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Thursday, July 24, 2014

Interview with Rik Stone (author of Birth of an Assassin)

Joining us today is Rik Stone, a man who took a company pension at 50, after years in the shipyards and in the quarries, completed a BSc degree in mathematics and computing, and began writing. His debut novel, Birth of an Assassin, is the first in a series.

Q: Thanks for taking the time to stop by today. For those who haven't yet had a chance to enjoy your work, please tell us a little about yourself and what we can expect.

About me? My name is Rik Stone and I grew up in the slum-lands of North East England. I left school at fifteen and worked in shipyards, the merchant navy, and quarries before taking up education and going into IT. The idea of becoming a writer in the early days was like the current idea of winning the lottery. But a dream is a dream and is there to be realized; even winning the lottery, albeit, that depends on luck while realistic ambition is achieved through hard work.

When an opportunity arose to pursue a writing career I grabbed it with both hands, did a few creative writing courses, read a million ‘how to’ books and wrote stories – not very good ones. Still, I pressed on, honed the skill set I was constantly accruing and completed a novel that I was proud of; Birth of an Assassin. This book is an explosive and fast paced thriller that looks deep into the darker side of society. It is set in Cold War Russia and none of the cast are what I would describe as being good-guys; to a man they have personal motives and their intentions are not always honourable.

Q: The journey from 'aspiring' to 'accomplished' can be a long one, even in the era of small presses and digital publishing. When did you begin writing, and what has the journey to publication been like?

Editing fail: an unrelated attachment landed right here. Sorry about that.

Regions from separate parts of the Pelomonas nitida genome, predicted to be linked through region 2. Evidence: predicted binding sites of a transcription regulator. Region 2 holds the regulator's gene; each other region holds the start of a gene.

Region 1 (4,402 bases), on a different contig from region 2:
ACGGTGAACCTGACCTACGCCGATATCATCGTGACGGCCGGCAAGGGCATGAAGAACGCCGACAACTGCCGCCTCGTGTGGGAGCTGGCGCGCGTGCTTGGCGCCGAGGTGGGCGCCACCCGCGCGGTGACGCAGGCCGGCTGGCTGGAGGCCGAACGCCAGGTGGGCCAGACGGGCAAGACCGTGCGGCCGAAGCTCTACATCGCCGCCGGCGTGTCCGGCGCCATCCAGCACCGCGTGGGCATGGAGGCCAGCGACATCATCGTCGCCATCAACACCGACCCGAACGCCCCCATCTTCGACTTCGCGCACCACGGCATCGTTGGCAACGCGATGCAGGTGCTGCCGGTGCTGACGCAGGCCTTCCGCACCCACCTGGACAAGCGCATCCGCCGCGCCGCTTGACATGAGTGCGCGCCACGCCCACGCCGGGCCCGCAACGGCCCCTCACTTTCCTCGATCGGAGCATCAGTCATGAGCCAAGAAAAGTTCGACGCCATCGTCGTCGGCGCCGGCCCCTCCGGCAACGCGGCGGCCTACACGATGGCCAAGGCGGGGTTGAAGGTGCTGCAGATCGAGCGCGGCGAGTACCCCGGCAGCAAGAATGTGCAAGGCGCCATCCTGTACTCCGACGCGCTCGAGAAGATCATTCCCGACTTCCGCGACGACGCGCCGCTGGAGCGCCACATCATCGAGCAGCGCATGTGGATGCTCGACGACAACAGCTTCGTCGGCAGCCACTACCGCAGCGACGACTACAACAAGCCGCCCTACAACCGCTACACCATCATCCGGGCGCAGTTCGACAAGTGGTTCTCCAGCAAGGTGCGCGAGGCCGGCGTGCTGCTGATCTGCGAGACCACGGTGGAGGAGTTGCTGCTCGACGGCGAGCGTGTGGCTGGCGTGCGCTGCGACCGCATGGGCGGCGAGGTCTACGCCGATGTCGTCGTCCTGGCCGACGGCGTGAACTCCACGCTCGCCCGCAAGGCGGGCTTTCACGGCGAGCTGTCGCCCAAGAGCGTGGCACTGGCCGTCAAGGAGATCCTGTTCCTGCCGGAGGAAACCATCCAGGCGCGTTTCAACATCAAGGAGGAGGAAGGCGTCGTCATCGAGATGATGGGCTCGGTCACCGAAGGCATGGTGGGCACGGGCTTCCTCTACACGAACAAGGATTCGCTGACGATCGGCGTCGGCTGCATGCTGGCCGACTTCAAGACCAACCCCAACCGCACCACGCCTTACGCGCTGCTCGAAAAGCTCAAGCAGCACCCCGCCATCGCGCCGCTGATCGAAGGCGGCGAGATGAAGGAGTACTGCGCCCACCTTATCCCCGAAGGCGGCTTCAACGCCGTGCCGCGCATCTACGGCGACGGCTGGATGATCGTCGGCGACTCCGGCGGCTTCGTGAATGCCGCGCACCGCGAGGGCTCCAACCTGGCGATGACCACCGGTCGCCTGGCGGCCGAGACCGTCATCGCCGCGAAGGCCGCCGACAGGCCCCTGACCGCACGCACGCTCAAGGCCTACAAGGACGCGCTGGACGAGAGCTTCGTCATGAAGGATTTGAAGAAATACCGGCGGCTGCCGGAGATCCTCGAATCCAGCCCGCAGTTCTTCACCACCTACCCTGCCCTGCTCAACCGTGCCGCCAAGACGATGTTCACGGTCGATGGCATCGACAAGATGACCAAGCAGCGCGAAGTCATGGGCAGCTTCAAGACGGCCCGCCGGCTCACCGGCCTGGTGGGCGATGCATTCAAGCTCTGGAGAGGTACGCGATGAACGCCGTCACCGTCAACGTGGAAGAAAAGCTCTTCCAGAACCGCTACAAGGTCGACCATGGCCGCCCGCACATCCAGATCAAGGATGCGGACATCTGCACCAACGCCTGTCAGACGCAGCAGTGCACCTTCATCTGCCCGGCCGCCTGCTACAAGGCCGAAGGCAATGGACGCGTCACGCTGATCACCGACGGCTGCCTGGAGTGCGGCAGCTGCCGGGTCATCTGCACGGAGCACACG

I began writing seriously in 2005 and I can tell you, the road to publication is peppered with disappointment. I thought my dream had come true when I first got an agent, but, having been tied into a contract for thirteen months, felt the need to walk away from it. I had a publishing contract offered to me, but when I had the fine print looked at, they wanted to own me, so again I walked away. If that sounds arrogant, it isn't, they were tough decisions to make, but you have to look after your own interests.

Q: That's a hard thing to walk away from - good job! In terms of writing, what comes easiest for you, and where do you struggle the most? Is it the title? The first paragraph? The last chapter? The cover blurb?

The first paragraph. When I get an idea I write three sentences. They constitute the beginning, the middle and the end. I usually let that simple outline sink in for a day or two before putting pen to paper. When I do, the tale flows in my mind, usually through to the end. But it’s in that first paragraph where the story takes shape; this is the place where the characters become real to me and because of that it is them who decide which way they want to go.

I can struggle with the last chapter. It could be the most important piece of the book as it can determine whether you have a fan or just someone passing through. Because of this I probably write and rewrite that chapter more times than any other.

Q: Sometimes, characters can take on a life of their own, pulling the story in directions you hadn't originally anticipated, especially when developing a series that touches on multiple genres. Were there any twists or turns in your writing that surprised you, or really challenged your original plans for the story?

Almost every twist and turn surprises me. I have something in mind and then the character throws in a curve that I have to follow. I mentioned my three sentence rule; while I allow them to change in the first chapter, I will produce another three sentences and after that I stick to them rigidly. They become waypoints I must reach. However, the route taken to get to them is flexible. This is one of the things that excites me about writing; like life, you don’t know what’s coming next.

Q: When writing, do you ever consider how a reader or reviewer will react, or do you write solely for your own satisfaction?

Difficult! With Birth of an Assassin I felt I might ostracize a section of readers because the setting was in Cold War Russia and none of the heroes were from the west. Of course, every writer wants lots of readers to go out and buy their books, but you have to follow what you feel is right for the plot. So, I guess I wanted to write for my own satisfaction and yet still have a multitude of readers who would love it!